School-based health clinics benefit rural NYS communities

In a rural region of upstate New York, students attending schools embedded with nonprofit-run health clinics received more medical care, relied less on urgent care and missed less school, according to an analysis led by Cornell researchers.

The case study adds to evidence that school-based health centers, which have been studied more extensively in urban contexts, can improve children’s health care and provide broader benefits to rural communities, the researchers said.

“You get better provision of health care service in those schools with a school-based clinic,” said John Sipple, professor of global development in the College of Agriculture and Life Sciences (CALS). “Basic access to care is up, in terms of the number of times children are seen, attendance is higher and absenteeism is reduced.”

Cornell impacting New York State

Sharon Tennyson, professor in the Cornell Jeb E. Brooks School of Public Policy and in the multicollege Department of Economics, is the first author of “School-Based Health Centers and Rural Community Health,” published in the journal Community Development in a July special issue focused on schools. Cornell co-authors include Sipple, Peter Fiduccia, MPA ’17, Ph.D. ’22, and Elisabeth Lembo, MPA ’20.

Mildred Warner, M.S. ’85, Ph.D. ’97, professor of global development in CALS and of city and regional planning in the College of Architecture, Art and Planning, is a guest editor of the special issue and co-author of two of its research papers. Including contributions from several other Cornell graduates, the issue explores how schools can enhance not only a community’s education but its health care, nutrition and economic development, often by sharing services and facilities – from administrative functions to gyms, libraries and computer labs.

“This research shows there’s a lot of interest and potential in these approaches, including in rural settings – but we have to figure out how to get schools and communities to work together,” Warner said. “It requires shared power, rather than trying to enforce partnerships.”

School-based health centers offer a prototype for how effective such partnerships can be, Sipple said, delivering valuable community benefits even if they don’t directly save schools money.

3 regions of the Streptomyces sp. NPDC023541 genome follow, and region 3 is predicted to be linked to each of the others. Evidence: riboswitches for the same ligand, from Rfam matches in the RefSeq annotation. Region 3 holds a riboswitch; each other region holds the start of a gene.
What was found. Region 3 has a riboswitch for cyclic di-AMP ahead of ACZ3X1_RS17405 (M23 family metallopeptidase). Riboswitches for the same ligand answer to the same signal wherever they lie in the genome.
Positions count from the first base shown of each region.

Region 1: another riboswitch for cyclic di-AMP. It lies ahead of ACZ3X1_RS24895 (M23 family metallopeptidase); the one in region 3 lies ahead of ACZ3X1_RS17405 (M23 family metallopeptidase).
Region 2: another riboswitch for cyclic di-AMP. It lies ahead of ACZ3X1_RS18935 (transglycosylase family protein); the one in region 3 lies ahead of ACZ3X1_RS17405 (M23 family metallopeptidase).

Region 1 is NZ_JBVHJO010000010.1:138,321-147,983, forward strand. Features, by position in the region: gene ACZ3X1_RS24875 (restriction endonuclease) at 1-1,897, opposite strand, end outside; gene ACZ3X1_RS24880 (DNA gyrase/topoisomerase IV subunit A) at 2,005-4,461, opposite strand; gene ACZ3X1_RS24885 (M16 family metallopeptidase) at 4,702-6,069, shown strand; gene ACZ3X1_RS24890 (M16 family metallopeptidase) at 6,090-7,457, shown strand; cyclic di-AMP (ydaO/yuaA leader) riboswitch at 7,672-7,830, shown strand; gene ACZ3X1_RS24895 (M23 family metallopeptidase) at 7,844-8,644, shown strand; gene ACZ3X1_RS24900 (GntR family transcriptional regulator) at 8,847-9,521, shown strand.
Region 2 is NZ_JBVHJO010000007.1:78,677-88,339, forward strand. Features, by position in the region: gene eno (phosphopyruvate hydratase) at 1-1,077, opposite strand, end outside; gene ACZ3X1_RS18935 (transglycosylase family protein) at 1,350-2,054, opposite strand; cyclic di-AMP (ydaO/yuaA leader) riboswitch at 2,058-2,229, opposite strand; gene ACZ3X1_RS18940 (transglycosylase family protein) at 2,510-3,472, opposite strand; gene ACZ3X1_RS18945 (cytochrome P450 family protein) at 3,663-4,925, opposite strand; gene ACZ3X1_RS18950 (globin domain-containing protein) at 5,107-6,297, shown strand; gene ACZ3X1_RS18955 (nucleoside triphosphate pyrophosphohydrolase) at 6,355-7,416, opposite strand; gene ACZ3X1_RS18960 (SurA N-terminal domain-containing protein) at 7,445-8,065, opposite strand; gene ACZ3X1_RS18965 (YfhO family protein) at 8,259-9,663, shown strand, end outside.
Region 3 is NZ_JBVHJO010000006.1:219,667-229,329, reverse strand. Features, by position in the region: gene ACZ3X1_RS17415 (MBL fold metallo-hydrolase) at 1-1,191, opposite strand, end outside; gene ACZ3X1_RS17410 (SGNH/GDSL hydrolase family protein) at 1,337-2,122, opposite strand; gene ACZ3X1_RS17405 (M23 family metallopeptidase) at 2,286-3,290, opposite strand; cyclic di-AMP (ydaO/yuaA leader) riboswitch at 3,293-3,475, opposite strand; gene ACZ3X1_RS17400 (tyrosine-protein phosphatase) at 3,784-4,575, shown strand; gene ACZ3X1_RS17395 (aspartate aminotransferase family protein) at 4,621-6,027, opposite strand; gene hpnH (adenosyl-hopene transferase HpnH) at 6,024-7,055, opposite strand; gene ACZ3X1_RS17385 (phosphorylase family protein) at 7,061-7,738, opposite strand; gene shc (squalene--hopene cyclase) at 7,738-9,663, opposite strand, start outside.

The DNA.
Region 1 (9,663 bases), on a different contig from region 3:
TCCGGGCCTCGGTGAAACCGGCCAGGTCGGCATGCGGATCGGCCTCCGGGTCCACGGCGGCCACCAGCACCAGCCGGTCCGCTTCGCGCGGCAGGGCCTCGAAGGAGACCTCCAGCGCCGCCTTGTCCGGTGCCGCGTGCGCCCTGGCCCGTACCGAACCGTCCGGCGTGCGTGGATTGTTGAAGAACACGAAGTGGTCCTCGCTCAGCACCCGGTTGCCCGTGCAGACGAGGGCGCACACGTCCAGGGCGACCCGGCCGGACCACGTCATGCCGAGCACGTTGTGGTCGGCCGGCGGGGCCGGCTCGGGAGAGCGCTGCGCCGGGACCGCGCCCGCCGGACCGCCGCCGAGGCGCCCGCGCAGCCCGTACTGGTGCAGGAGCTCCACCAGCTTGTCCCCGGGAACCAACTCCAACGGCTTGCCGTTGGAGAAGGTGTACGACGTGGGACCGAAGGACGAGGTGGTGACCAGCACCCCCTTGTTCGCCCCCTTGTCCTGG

In New York, more than 250 school-based health centers have been established to improve the primary and preventive health care of children in low-income, high-risk communities, according to the state health department. The majority are in New York City, with 18% in rural areas, where research has shown economic challenges, greater travel distances and hospital closures have reduced health care access and contributed to health disparities in children.

The team led by Tennyson and Sipple analyzed a rural region of four adjacent counties – Chenango, Delaware, Otsego and Schoharie – where Bassett Healthcare Network ran clinics in schools in more than a dozen districts, providing comprehensive care with no out-of-pocket costs to more than 9,000 K-12 students. Using de-identified 2017 data from Bassett, they compared those students to more than 7,000 peers in neighboring districts that did not have school-based clinics. More than half the students across both groups were low-income.

“We have the ability to look at similar students attending similar schools across these communities to assess the effect of school-based clinics,” Sipple said.

The results showed that students with access to clinics at school made two additional office visits per year; were significantly less likely to seek emergency care; and were about 10 percentage points more likely to receive a routine checkup and an immunization. They also missed less school, particularly in kindergarten and early elementary grades when caregivers might need to miss work to stay home with sick children.

The data suggests school-based health centers improved access to preventive care by locating it where children are each day and removing cost barriers, the researchers said. They said the collaborative process for establishing and expanding the clinics – the first of which Bassett opened more than 30 years ago – helped foster community trust that could be leveraged further.

School-based health centers “may benefit both schools and communities by addressing an important set of rural challenges,” the authors concluded, and “have potential to serve a key role in local rural community development.”

The research was supported by the U.S. Department of Agriculture. Additional co-authors are Wendy Brunner, deputy director of the Bassett Research Institute’s Center for Rural Community Health, and Dr. Chris Kjolhede, co-director of Bassett Healthcare Network’s school-based health center program.

Cornell graduates contributing to research in the special issue of Community Development also included Yang Wang, MRP ’14; Christine Wen, Ph.D. ’19, an assistant professor of landscape architecture and urban planning at Texas A&M University; and Xue Zhang, M.S. ’16, Ph.D. ’19, a postdoctoral scholar at Syracuse University’s Lerner Center for Public Health Promotion and Population Health.

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Kaitlyn Serrao